Sexy Excerpt: ‘In Defense of Celibacy’ by Queerie Bradshaw

Published: JUNE 3, 2015 | Updated: FEBRUARY 23, 2021
In this article from "The Best Sex Writing of the Year," @LaurenMF discusses her decision to abstain from sex.

This excerpt is from "Best Sex Writing of the Year, Volume 1." This excerpt, entitled 'In Defense of Celibacy, is written by Queerie Bradshaw. It is reprinted with permission of Cleis Press.


Celibacy is underrated.

This statement may sound hypocritical coming from a person who makes her living writing about the antithesis of abstinence, but my life is often controlled by sex, so I understand the importance of taking time away from it and focusing on other things.

Like learning to play bridge. Or crocheting. Or, you know, actually dealing with the fact that you watched your brother bleed out and die in front of you.


Shit like that.

There’s something to be said for taking sexual energy and aiming it somewhere else. Queen Elizabeth, Joan of Arc, Florence Nightingale, these women put their sexual frustration to good use. I’m not looking to run a country or fight a holy war, but I bet I’d finally finish my memoir about sex if I quit spending so much time having it.

Monks and priests have been known to levitate, survive being set on fire, and heal the dying. Give up sex and all that extra energy can go into performing unbelievable feats. Just last week, instead of going on the two dates I had planned, I cleaned my whole apartment, washed every article of clothing I owned and neatly organized my extensive sex toy collection: a bona fide miracle.


Like most lesbians, I’ve dabbled in hippy, new-age, touchy-feely emotional exploration, but as much as I love a good drum circle beating out Ani DiFranco’s greatest hits, I’m more of the in a dungeon beating on a stranger type.

Or I was.

Now I don’t really know who I am and what I want. Two years ago this week, my sister and her baby came horribly close to dying during premature labor. A month later, my brother was diagnosed with cancer. A month after that, my grandmother had a stroke at my law school graduation. Ten days later, I watched her die. About once a month after that, my brother had some tumor removed from or poison put into his body. Then he had his jaw removed. Then a month later, I watched him die.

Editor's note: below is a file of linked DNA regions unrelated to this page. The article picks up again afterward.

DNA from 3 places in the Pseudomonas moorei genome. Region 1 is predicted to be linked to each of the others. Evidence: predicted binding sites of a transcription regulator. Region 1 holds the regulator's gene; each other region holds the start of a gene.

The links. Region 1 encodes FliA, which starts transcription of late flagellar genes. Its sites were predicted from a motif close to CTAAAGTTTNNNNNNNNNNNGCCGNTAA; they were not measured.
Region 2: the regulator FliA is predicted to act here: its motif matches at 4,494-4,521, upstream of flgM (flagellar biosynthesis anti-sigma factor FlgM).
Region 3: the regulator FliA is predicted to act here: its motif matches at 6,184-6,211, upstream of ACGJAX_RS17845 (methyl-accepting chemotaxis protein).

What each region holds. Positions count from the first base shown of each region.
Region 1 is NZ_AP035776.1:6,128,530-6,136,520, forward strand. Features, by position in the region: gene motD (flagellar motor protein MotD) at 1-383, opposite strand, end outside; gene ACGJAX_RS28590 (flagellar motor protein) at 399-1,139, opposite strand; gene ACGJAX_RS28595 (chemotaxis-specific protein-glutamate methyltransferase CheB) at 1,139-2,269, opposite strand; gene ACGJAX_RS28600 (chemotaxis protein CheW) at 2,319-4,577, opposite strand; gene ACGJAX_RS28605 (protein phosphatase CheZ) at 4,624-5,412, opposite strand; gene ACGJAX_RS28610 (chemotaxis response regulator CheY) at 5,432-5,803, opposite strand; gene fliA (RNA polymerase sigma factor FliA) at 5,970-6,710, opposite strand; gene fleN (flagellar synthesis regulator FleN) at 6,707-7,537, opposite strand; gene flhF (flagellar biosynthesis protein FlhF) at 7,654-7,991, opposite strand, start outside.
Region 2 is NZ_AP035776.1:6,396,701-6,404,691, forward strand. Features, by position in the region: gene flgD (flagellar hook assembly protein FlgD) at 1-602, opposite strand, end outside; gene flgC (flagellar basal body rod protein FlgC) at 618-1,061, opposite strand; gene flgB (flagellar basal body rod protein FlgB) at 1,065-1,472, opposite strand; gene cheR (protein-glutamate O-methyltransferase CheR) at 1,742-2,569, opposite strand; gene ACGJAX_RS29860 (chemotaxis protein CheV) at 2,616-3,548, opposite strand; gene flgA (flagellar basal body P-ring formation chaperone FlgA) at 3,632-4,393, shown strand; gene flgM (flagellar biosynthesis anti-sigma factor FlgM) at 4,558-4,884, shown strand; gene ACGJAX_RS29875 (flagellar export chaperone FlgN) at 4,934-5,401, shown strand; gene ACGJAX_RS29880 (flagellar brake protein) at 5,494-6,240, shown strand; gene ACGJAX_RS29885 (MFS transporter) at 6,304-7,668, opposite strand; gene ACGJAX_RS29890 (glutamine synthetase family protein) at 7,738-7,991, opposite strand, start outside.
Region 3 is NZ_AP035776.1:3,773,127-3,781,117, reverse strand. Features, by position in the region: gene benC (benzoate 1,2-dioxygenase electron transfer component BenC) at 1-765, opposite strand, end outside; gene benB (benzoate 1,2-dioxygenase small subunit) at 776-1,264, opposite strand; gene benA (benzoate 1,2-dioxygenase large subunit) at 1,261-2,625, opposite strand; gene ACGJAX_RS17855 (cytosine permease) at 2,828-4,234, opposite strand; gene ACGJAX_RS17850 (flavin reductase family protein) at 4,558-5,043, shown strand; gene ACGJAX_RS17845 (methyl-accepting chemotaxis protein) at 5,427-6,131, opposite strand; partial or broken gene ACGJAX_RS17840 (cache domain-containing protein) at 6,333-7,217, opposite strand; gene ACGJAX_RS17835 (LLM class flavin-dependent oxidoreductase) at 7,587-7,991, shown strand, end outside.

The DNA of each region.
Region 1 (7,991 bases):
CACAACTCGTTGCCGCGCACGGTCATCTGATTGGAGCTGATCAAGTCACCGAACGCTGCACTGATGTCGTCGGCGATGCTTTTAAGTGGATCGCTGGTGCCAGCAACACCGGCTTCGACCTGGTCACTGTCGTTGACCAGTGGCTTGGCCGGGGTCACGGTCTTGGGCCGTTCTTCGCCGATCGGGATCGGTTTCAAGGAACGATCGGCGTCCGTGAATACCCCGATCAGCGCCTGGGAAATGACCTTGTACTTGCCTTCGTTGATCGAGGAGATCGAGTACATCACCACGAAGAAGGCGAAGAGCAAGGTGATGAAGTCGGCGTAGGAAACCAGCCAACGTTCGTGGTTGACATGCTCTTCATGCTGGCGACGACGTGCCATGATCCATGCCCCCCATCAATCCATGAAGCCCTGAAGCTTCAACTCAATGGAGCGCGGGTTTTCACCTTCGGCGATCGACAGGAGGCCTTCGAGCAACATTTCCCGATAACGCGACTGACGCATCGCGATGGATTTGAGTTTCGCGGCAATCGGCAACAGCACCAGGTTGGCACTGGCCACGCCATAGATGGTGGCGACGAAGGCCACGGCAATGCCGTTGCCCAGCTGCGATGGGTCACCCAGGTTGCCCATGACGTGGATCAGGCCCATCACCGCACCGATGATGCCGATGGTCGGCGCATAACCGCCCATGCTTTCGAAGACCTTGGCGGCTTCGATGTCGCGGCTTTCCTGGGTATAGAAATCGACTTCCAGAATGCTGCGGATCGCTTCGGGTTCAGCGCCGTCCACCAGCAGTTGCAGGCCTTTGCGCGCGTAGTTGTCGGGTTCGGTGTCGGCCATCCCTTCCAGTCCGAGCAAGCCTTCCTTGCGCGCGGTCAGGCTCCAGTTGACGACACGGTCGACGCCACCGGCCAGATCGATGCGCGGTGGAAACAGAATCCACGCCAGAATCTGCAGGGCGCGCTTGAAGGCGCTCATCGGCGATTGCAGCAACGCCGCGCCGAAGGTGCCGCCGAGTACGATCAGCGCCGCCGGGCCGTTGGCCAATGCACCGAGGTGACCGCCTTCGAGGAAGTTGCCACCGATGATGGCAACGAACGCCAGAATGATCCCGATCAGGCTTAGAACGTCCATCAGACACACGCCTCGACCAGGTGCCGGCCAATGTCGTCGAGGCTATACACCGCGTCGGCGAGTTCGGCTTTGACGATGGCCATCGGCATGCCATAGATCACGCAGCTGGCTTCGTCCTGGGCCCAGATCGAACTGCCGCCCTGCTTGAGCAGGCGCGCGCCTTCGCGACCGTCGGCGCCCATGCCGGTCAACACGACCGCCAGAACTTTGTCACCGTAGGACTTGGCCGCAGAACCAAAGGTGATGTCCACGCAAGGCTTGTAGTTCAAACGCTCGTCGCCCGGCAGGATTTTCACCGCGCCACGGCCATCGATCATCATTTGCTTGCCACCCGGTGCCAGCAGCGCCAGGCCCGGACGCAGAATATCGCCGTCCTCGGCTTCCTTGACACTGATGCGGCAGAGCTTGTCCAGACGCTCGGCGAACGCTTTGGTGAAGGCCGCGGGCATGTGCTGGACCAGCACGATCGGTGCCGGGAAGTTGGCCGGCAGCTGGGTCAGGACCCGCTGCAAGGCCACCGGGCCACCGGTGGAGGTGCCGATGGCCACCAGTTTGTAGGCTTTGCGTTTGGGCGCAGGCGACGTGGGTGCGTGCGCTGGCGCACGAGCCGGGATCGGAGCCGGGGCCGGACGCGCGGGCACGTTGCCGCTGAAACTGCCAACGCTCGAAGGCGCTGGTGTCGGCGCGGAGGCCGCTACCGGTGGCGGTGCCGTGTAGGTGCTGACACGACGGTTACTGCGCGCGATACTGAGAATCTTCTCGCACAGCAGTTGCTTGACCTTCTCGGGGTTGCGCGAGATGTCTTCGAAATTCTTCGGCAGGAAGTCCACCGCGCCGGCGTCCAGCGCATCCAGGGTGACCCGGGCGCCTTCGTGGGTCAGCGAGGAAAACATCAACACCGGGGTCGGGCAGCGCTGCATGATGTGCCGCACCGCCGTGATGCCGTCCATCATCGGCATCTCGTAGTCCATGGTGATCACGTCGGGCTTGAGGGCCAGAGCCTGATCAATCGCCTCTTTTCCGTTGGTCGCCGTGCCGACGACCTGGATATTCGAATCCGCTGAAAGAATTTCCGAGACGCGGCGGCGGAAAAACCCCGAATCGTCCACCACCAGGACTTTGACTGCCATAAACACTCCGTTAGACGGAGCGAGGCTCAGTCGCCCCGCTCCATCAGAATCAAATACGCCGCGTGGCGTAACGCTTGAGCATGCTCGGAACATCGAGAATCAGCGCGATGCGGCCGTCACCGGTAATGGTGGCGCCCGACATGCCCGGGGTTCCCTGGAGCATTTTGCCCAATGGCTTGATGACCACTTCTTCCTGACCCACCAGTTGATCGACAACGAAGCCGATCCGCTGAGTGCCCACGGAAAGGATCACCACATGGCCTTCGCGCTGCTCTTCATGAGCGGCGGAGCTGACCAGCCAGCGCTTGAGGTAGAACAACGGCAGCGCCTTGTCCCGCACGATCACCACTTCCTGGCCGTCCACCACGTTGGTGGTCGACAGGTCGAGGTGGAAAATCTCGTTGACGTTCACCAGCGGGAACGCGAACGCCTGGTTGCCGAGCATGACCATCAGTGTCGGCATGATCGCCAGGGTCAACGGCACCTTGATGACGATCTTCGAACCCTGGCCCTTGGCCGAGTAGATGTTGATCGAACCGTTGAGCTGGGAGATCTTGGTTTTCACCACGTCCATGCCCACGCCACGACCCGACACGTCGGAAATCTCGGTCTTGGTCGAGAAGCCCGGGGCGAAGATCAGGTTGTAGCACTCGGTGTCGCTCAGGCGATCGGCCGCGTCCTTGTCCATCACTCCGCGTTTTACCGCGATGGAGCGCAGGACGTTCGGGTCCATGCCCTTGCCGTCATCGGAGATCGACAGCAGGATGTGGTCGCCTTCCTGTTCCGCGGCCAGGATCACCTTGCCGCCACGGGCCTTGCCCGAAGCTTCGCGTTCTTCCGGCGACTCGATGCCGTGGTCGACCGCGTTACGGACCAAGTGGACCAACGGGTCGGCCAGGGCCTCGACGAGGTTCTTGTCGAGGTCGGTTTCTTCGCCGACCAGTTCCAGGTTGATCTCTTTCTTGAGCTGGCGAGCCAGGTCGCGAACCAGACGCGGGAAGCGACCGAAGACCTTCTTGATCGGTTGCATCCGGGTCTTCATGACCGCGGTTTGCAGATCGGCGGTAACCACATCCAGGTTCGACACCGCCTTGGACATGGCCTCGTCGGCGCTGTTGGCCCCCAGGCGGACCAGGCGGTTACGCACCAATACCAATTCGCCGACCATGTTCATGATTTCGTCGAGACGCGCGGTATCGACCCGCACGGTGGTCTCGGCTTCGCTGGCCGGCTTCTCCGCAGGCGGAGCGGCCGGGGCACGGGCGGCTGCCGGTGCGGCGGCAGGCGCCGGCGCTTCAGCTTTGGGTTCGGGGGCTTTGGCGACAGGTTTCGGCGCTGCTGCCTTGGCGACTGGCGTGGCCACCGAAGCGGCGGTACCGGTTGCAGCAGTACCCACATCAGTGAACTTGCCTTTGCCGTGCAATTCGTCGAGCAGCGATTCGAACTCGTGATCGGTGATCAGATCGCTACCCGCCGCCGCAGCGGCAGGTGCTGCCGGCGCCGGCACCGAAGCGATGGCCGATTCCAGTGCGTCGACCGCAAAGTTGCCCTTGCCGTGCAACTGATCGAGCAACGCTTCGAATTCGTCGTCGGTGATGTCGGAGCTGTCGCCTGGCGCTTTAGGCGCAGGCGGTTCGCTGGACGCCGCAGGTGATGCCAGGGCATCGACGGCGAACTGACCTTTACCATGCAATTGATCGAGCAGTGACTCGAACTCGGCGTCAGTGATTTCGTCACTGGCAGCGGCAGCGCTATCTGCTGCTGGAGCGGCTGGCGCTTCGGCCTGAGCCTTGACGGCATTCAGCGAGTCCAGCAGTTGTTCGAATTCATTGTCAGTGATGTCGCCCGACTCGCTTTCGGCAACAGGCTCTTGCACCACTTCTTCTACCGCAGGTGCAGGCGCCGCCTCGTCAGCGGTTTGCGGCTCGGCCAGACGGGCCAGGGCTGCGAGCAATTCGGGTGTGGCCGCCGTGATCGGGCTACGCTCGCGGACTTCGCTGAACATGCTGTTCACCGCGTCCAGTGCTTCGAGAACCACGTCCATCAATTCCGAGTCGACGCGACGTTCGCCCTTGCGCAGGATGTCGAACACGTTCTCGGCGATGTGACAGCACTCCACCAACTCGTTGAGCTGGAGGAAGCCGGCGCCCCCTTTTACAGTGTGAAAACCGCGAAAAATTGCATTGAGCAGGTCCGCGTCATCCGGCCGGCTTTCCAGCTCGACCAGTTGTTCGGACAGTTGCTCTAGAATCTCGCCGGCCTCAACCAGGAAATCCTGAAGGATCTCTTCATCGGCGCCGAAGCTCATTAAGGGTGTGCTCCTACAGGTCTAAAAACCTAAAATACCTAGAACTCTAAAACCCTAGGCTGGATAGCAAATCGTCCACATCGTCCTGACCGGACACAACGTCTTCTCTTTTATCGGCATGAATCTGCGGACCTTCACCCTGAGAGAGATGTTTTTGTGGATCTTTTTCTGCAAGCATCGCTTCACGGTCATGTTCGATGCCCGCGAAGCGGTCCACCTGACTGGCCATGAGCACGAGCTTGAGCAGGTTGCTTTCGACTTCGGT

After that, all I wanted to do was get drunk, fuck, and shoot guns, so that is what I did.

Then my grandfather, Poppo, one of the most important people in my life, a man who shared my birthday and taught me to paint, died. For the last week of his life, I helped feed him morphine, sang him songs and held his hand, watching the light slowly fade from his loving eyes.

Soon, we were planning yet another funeral, the third for my family in 18 months and nothing could be said or done to make me feel better. Including sex. Instead, the thing I love to do most in the world has become a chore, yet another emotionally painful thing to endure.


The vulnerability that having sex caused in me was destroying me and I was destroying any chance of a solid, healthy relationship with someone in return.

It was time to be consciously celibate, to take sex, and the horrible insecurities it now caused in me, out of the equation.

This realization scared me. We live in a sex-dominated culture and I make my living being right there in the heart of it, experiencing every bit I can and sharing my findings. I’ve engaged in a plethora of pleasure for the sake of a good story. I go for the risqué and raunchy because it gives a good headline.


It’s hard to purposely give that up, but give it up I am, until June 6, the day my completed memoir is due.

I’m still going to attend all the porn conventions, sex worker get-togethers, BDSM play parties, dominatrix gang bangs and tantric workshops I have planned between now and June 6, I’m just not going to be quite as participatory.

I almost didn’t say anything to anyone, but then Jenn, an amazing radical, fat, femme blogger colleague of mine reminded me that, "Intentionally not engaging in partnered sex is political and complicated and worth talking about."

So here I am, a kinky queer sex writer, making a statement by not having sex.

You can read 'In Defense of Celibacy' and other sexy stories by purchasing 'Best Sex Writing of the Year, Volume 1.' Buy it here.

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Kinkly Staff

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